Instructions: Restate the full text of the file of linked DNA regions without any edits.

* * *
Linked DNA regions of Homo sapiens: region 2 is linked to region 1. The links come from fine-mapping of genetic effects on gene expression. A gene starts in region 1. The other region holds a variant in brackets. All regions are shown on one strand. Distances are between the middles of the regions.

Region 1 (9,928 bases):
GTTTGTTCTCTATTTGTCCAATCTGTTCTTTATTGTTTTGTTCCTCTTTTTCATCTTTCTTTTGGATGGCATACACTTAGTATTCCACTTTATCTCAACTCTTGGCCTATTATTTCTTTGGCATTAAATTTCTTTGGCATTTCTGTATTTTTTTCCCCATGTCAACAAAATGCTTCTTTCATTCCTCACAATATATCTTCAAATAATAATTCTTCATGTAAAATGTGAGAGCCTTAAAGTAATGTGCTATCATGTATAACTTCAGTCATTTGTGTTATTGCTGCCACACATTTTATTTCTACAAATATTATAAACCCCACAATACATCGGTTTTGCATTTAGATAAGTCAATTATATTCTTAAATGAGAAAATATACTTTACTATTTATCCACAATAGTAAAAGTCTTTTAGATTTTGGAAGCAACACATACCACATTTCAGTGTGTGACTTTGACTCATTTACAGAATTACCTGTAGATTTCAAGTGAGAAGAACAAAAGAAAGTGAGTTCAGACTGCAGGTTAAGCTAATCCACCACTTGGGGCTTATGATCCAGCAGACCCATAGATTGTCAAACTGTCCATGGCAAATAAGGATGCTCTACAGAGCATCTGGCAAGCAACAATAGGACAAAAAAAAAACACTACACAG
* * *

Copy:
Linked DNA regions of Homo sapiens: region 2 is linked to region 1. The links come from fine-mapping of genetic effects on gene expression. A gene starts in region 1. The other region holds a variant in brackets. All regions are shown on one strand. Distances are between the middles of the regions.

Region 1 (9,928 bases):
GTTTGTTCTCTATTTGTCCAATCTGTTCTTTATTGTTTTGTTCCTCTTTTTCATCTTTCTTTTGGATGGCATACACTTAGTATTCCACTTTATCTCAACTCTTGGCCTATTATTTCTTTGGCATTAAATTTCTTTGGCATTTCTGTATTTTTTTCCCCATGTCAACAAAATGCTTCTTTCATTCCTCACAATATATCTTCAAATAATAATTCTTCATGTAAAATGTGAGAGCCTTAAAGTAATGTGCTATCATGTATAACTTCAGTCATTTGTGTTATTGCTGCCACACATTTTATTTCTACAAATATTATAAACCCCACAATACATCGGTTTTGCATTTAGATAAGTCAATTATATTCTTAAATGAGAAAATATACTTTACTATTTATCCACAATAGTAAAAGTCTTTTAGATTTTGGAAGCAACACATACCACATTTCAGTGTGTGACTTTGACTCATTTACAGAATTACCTGTAGATTTCAAGTGAGAAGAACAAAAGAAAGTGAGTTCAGACTGCAGGTTAAGCTAATCCACCACTTGGGGCTTATGATCCAGCAGACCCATAGATTGTCAAACTGTCCATGGCAAATAAGGATGCTCTACAGAGCATCTGGCAAGCAACAATAGGACAAAAAAAAAACACTACACAG